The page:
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As a Constitutionalist, display of the 10 Commandments, or any other religious quotation does not make a law to establish it as anything other than citizens expressing the free exercise of their religion.

 

But when a government entity allows the display (such as in a city hall or court house) of a religious document from one religion, but disallows the display of any similar documents from other religions, then that is a problem. It has nothing to do with tolerance and everything to do with that government entity favoring one religion over another.

 

And many of those people that are pushing for government entities to display such things rarely have "tolerance" on their minds. Look at Roy Moore, the judge that put the huge stone monument to the ten commandments in the court house rotunda (and lost his seat when he refused to remove it). He doesn't believe that non-Christians are fit to serve in congress (http://www.wnd.com/2006/12/39271/), or that non-Christian prayers should be used to open the US Senate (http://www.wnd.com/2007/07/42613/). So his putting up the ten commandments was part of a campaign to establish Christianity as the de facto official religion of the United States (or in his mind to affirm that it already is). The same can be said of the prayer in school crowd. For the majority of them it's not about religious freedom, it's about putting non-Christians in their place (unless you define "religious freedom" as the freedom to make non-Christians second class citizens).

 

So I strongly disagree with you. Objecting to the government displaying the ten commandments at a city hall is not about showing intolerance, it's about protecting the religious freedom that we enjoy in this great nation. Something that is under vigorous assault by elements of the religious right (the separation of church and state is a myth crowd).

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Well, the Bill of Rights only deals with the US government not establishing a national religion through an enactment by Congress. It doesn't say anything more than that. Everything else is added and piled on to further complicate the simple. And yet the US government can be as intolerant as the next group even though there is the lip-service of the "Bill of Rights". Utah couldn't become a state in the union unless it gave up polygamy. Flat out abuse of power. US government dictating what a religion can or cannot do. We all know that "All men are created equal." unless you're black and a slave, then you're just property.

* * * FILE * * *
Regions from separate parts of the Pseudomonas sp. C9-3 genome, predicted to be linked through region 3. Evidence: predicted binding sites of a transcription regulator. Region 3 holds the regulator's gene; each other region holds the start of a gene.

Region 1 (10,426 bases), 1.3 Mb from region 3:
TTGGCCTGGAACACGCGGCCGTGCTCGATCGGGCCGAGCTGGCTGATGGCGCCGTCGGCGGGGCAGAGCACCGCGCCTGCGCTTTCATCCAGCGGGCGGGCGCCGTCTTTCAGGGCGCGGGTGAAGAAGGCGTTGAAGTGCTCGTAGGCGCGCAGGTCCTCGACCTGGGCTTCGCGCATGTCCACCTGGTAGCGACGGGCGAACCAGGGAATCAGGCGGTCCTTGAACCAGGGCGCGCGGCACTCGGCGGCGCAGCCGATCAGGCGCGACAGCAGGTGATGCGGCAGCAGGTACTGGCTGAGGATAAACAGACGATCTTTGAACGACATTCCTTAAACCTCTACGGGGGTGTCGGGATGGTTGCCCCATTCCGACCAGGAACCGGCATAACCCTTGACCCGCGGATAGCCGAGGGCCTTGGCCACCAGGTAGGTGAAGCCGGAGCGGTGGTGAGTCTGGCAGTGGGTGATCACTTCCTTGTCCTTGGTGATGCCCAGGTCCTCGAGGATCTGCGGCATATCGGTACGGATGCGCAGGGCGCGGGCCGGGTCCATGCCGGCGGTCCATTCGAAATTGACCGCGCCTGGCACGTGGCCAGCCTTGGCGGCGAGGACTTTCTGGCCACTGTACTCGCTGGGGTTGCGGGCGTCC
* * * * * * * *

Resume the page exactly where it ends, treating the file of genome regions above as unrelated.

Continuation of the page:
Historically the Constitution has been abused since before the ink dried and to try and figure out what's what today, all we are doing is stirring the pot and pretty much negating anything and everything it once stood for.

 

So why is it that people can't wrap their minds around the fact that the US Government's efforts surround themselves around atheism and the fact that in order to adhere to the Constitution as it is now defined, the US is a god-less nation. One nation under God, and in God we trust are now meaningless.

 

It was a grand experiment our Founding Fathers put forth, and they knew it and said just that. It was tested through the American Civil War as Abe Lincoln points out. But it didn't work. Live with it.

 

Stosh

 

Oh, by the way, "separation of church and state" is not in the Constitution, it was "inferred" later on along with thousands of other inferences that are part of that piling on to negate the original document. All these inferences were never signed into law by the signers of the US Constitution.

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"Well, the Bill of Rights only deals with the US government not establishing a national religion through an enactment by Congress."

 

Well, no. Not according to the supreme court. And I live in the real world where that makes a difference, even if I think some of their opinions are wrong.

 

"So why is it that people can't wrap their minds around the fact that the US Government's efforts surround themselves around atheism and the fact that in order to adhere to the Constitution as it is now defined, the US is a god-less nation."

 

Because your paranoid fantasy doesn't match reality.

 

"One nation under God, and in God we trust are now meaningless."

 

So you won't mind if they're removed, right?

 

"Oh, by the way, "separation of church and state" is not in the Constitution"

 

Other phrases not in the constitution:

"separation of powers"

"right to a fair trial"

"right to vote"

 

Now you're just playing word games, which is utterly worthless. No court opinion depends on the phrase "separation of church and state" being in the constitution, because it isn't. However, they do depend on what "no law respecting an establishment of religion" means, because that IS in the constitution.